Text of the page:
The Phoenix Launches in Pittsburgh with BLUE/ORANGE, 11/1
Long-time PICT artistic director and founder, Andrew Paul and Pittsburgh Playwrights Theatre founder and former director of theatre initiatives at the August Wilson Center, Mark Clayton Southers have announcEd Pittsburgh's newest professional theatre company, The Phoenix. The mission of The Phoenix is to explore the issues facing our diverse and rapidly changing world through the language of theatre. The name is purposeful. The phoenix was a mythological creature that crossed borders finding a home in many cultures from ancient Greece and Egypt to Turkey, Persia, Russia, Tibet, China and Japan. It was and is a symbol of renewal, new life emerging from the ashes of the old in a never-ending cycle of death and rebirth.
Through their work on The Phoenix, Paul and Southers seek to enhance and expand upon the depth and breadth of Pittsburgh's already excellent theatrical community. "With our world changing so quickly," they state, "it's no surprise that the theatre world would be changing as well. Demographic shifts have resulted in new audience members hungry for exciting cutting edge theatre that reflects a diverse and global perspective. We've watched these changes for several years as we've traveled to see plays together and discussed how Pittsburgh theatre could respond to them. Now, we want to be ahead of the curve leading that charge artistically not running behind it. Through The Phoenix, we propose to explore our shared vision of a new kind of Pittsburgh theatre that is not a "white" or "black" theatre but rather one that is diverse, welcoming to all and that invites our patrons to journey across borders and boundaries with us."
The Phoenix has assembled an ambitious 4-play opening season including the Pittsburgh premieres of two award-winning plays and a Tony Award-winning musical and a world premiere play by co-founder Mark Clayton Southers inspired by Strindberg's Miss Julie and re-set in the American South during the re-construction period following the Civil War. These are plays Pittsburghers would not and could not see anywhere else.
The season commences this November with Joe Penhall's Olivier Award-winning play Blue/Orange, directed by Andrew Paul and featuring David Whalen, Sam Tsoutsouvas, and newcomer Rico Parker, performing November 1-23, 2013 at the Pittsburgh Playwrights Theatre, downtown. The Phoenix will offer three productions in 2014. J.T. Rogers spy thriller Blood and Gifts, set during the Cold War in Afghanistan plays May 8-31, 2014 at the Pittsburgh Playwrights Theatre. Passing Strange, the Tony Award-winning musical by Stew and Heidi Rodewald plays September 25-October 9, 2014 at the New Hazlett Theatre on Pittsburgh's Northside. Miss Julie, a world premiere by Mark Clayton Southers, inspired by Strindberg, performs October 23-November 15, 2014 at the Pittsburgh Playwrights Theatre.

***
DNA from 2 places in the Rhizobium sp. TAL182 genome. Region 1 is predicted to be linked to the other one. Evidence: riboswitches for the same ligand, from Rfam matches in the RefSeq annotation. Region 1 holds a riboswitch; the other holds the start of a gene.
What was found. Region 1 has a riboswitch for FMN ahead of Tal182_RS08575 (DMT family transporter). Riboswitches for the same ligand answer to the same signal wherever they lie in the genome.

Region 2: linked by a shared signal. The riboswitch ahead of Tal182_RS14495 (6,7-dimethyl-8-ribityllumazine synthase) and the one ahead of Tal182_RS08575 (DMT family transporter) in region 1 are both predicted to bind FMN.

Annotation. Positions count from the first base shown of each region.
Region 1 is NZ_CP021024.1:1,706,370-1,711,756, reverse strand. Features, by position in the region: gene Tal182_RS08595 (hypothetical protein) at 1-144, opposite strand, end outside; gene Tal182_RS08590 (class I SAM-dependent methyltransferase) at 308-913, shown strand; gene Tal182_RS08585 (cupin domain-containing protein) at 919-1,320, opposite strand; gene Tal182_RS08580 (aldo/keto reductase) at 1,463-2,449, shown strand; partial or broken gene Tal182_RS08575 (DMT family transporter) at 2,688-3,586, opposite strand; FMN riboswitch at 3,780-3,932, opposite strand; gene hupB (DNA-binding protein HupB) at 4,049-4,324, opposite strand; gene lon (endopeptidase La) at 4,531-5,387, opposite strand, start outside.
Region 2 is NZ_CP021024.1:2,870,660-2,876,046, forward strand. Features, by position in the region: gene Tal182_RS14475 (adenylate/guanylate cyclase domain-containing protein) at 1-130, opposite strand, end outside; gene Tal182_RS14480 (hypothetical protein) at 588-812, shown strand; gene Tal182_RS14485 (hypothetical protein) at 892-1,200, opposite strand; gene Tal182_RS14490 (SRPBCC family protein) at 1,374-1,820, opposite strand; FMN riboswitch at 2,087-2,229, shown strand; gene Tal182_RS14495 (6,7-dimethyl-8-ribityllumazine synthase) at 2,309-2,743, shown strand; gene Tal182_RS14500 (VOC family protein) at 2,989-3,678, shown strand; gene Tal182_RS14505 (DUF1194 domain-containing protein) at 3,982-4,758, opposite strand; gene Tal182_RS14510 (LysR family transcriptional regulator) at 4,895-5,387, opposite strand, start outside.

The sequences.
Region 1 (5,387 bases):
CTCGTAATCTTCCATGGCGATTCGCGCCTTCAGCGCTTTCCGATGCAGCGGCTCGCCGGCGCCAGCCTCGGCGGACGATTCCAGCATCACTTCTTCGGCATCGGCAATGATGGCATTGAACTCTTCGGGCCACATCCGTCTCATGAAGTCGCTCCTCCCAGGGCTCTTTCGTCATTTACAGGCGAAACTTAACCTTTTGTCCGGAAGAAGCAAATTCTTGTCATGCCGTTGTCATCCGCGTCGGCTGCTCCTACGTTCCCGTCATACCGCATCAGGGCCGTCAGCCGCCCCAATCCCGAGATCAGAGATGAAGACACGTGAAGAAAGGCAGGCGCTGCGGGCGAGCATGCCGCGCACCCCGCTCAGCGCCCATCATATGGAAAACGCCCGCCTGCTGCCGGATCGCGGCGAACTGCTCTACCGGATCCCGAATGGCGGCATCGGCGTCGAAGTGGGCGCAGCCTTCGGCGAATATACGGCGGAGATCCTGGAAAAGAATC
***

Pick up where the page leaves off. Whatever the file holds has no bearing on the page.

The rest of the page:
Blue/Orange takes place in a London psychiatric hospital where an enigmatic patient claims to be the son of an African dictator - a story that becomes unnervingly plausible. It is an incendiary tale of race, madness and a Darwinian power struggle at the heart of Britain's dying National Health Service. The three-character play will be performed by well-known actors David Whalen, Sam Tsoutsouvas, and newcomer Rico Parker with Andrew Paul directing. Whalen, one of Pittsburgh's most acclaimed actors, was the Pittsburgh Post-Gazette Performer of the Year in 2007. His many collaborations with director Paul include Mark Antony in Shakespeare's Julius Caesar and his acclaimed portrayal of former President George W. Bush in the Pittsburgh premiere of David Hare's Stuff Happens. David recently played the title role in PICT's Don Juan Comes Back From the War and completed work on the feature film The Fault In our Stars, directed by Josh Boone and adapted from the much loved novel by John Green. Tsoutsouvas has performed leading roles on Broadway and at many of America's finest regional theatres. His recent Pittsburgh appearances include Caryl Churchill's A Number at Pittsburgh Public Theatre, Frank Llloyd Wright in Worksong at City Theatre, and Max in Stoppard's Rock'n'Roll, Antony in Shakespeare's Antony and Cleopatra and Hirst in Pinter's No Man's Land at PICT. Rico Parker is a native of Dayton, Ohio. He has appeared as Booth in the Jubilee Theatre's (Fort Worth, Texas) Topdog/Underdog and was nominated for a Jeff Norton Award for his portrayal of Sylvester in the American Stage (Florida) production of August Wilson's Ma Rainey's Black Bottom. Rico has appeared in Pittsburgh in VALU-MART at Pittsburgh Playwrights Theatre. The Phoenix has assembled a formidable design team for its debut production, with scenic design by Mark Clayton Southers, costumes by Pei-Chi Su, lights by Jim French and sound design by Elizabeth Atkinson. Production Stage Manager will be Eric A. Smith. Blue/Orange, sponsored by founding Phoenix Board Member and noted arts philanthropist Richard E. Rauh, plays November 1-23, 2013 at the Pittsburgh Playwrights Theatre downtown.